The huge business of Facebook was built on its ability to track users on the internet and personalization of ads. Now, thanks to the regulation that limits such data collection, this aspect is changing. Hundreds of engineers are rebuilding the operation of Facebook ads to give more value to the user privacy, according to Graham Mudd, a senior advertising executive at the company.
Facebook and editing ads
Facebook’s moves illustrate how the ad-supported internet economy is about to be remodeled. Along with Google, Facebook is looking into several privacy enhancement techniques to provide personalized ads “Without knowing anything about the specific individuals who see them”.
This is a turnaround from how ad targeting has worked online to date.
“We definitely see ad personalization will evolve very significantly over the next five years,” said Mudd, Facebook’s VP of product marketing for ads at The Verge. “And that investing well before that will benefit all of our customers, allowing us to help shape the future state of the ad ecosystem.”
The stakes couldn’t be higher for Facebook to get this right. Apple recently introduced a request on iPhones asking developers for permission to track users across other ad targeting applications.
Facebook has revealed that the request will likely hurt the its revenue growth. Google is planning something similar for smartphones Android. The European Union is considering a ban on micro-targeted ads as part of a broad legislative proposal called Digital Services Act. Instead, the Biden administration recently signaled an interest in controlling “user surveillance” by “dominant Internet platforms”.
Does the social network “admit defeat”?
Facebook’s new rhetoric about making advertising more attentive to privacy it is also, in a certain sense, admitting defeat. Last year, he ran a strong PR campaign in opposition to Apple’s request for ad tracking.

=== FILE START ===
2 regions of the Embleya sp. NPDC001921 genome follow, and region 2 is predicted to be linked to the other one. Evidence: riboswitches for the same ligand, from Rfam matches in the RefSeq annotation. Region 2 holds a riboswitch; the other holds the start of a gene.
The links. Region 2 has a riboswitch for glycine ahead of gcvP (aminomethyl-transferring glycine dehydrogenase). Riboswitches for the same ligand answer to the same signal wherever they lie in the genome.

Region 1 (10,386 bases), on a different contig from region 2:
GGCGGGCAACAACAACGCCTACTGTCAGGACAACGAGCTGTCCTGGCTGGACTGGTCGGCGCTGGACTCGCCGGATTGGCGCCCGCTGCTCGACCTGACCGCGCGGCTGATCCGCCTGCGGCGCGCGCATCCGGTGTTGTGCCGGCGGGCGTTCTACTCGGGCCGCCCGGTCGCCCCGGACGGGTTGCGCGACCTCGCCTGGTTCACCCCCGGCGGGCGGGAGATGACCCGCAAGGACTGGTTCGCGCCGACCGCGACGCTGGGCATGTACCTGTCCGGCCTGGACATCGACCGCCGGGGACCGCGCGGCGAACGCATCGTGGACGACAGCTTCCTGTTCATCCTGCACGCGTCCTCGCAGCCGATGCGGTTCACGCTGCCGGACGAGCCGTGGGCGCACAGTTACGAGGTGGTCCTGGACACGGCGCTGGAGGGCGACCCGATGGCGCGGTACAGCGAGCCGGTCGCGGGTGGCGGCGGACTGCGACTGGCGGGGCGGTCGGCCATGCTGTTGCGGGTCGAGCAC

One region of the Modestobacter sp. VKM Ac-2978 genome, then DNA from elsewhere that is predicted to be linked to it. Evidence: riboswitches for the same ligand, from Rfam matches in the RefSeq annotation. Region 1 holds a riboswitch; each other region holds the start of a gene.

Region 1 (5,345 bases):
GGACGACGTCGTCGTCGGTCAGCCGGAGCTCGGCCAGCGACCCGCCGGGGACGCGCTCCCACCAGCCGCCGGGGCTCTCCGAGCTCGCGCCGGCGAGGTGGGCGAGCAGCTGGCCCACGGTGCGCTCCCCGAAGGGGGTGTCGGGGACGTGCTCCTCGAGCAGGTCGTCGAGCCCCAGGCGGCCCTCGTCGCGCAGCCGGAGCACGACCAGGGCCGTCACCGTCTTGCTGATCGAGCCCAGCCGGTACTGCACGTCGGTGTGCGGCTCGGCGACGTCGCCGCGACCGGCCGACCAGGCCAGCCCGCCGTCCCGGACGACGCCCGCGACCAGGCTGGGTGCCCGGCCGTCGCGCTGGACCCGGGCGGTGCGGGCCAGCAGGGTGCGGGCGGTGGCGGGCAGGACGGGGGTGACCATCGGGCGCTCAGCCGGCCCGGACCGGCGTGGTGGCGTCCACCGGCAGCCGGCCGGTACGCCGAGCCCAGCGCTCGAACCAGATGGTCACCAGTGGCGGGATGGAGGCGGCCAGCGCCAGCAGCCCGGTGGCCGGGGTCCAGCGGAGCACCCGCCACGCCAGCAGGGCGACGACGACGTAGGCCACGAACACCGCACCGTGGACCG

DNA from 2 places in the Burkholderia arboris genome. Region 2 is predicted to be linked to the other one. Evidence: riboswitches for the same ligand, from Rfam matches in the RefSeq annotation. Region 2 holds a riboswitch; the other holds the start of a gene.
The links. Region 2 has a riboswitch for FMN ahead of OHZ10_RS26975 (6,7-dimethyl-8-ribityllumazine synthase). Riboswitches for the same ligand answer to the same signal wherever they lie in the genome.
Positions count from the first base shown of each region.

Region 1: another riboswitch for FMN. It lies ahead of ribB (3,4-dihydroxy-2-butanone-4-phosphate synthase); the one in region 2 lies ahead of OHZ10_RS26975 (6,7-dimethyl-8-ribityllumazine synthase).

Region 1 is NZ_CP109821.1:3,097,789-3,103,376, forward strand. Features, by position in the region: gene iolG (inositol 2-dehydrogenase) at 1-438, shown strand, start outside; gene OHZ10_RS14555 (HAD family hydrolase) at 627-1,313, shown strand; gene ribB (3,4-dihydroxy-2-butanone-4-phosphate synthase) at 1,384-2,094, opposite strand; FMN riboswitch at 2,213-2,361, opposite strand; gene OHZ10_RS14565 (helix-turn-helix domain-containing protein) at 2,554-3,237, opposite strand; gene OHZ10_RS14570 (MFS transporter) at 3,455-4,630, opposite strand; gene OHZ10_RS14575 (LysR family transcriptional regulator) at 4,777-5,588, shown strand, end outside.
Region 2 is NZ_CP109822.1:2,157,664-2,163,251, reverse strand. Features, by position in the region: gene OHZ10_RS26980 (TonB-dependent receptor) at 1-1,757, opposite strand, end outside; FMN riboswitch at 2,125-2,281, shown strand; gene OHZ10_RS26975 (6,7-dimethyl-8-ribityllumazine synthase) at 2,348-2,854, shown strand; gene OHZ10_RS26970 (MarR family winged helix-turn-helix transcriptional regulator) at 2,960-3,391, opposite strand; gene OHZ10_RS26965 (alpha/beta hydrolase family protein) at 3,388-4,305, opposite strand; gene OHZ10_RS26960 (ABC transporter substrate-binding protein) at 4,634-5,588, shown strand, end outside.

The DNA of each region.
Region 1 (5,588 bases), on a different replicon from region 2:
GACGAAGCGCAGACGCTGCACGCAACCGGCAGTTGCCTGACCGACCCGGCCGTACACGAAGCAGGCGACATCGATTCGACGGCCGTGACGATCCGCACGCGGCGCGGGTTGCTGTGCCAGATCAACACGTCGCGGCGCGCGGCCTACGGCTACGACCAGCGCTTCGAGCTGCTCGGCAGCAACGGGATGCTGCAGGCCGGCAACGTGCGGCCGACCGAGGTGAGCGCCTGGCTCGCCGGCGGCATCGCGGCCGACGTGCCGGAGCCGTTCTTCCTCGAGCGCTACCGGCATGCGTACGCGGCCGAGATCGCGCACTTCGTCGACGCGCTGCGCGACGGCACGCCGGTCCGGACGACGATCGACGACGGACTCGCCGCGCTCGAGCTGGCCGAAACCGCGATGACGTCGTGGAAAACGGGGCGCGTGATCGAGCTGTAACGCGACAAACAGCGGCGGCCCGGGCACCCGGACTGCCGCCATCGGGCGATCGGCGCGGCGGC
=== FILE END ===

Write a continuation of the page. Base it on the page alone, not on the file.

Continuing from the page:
On that occasion, he argued that Apple was acting anti-competitive and harming small businesses that relied on ads to reach customers. But now Facebook is working on some of the same privacy-aware approaches to data collection that Apple uses. One example is “differential privacy,” a technique that intentionally turns data sets upside down for tarnish individual identities.
A spokesperson for Facebook disagrees with the claim that this change in privacy for ads marks a defeat in its struggle with Apple. “We are advocating a different and better approach to promoting privacy in advertising,” the spokesperson said. “One that relies on industry collaboration and a focus on supporting small businesses and an open internet economy. Apple’s approach is exactly the opposite: exercise its control over the App Store to benefit from its profits ”.
Facebook’s problems with Apple, which is currently building the own ad business, are far from over. Given Apple’s tight control over the iPhone, the two are likely to clash over an area of technology that Facebook is exploring, called “on-device learning.”
Instead of sending user data to the cloud, an algorithm comes run locally on a phone to determine the types of ads someone has would find it interesting and then show them those ads. The results are then sent back to the cloud in an anonymous, aggregated format for advertisers to review.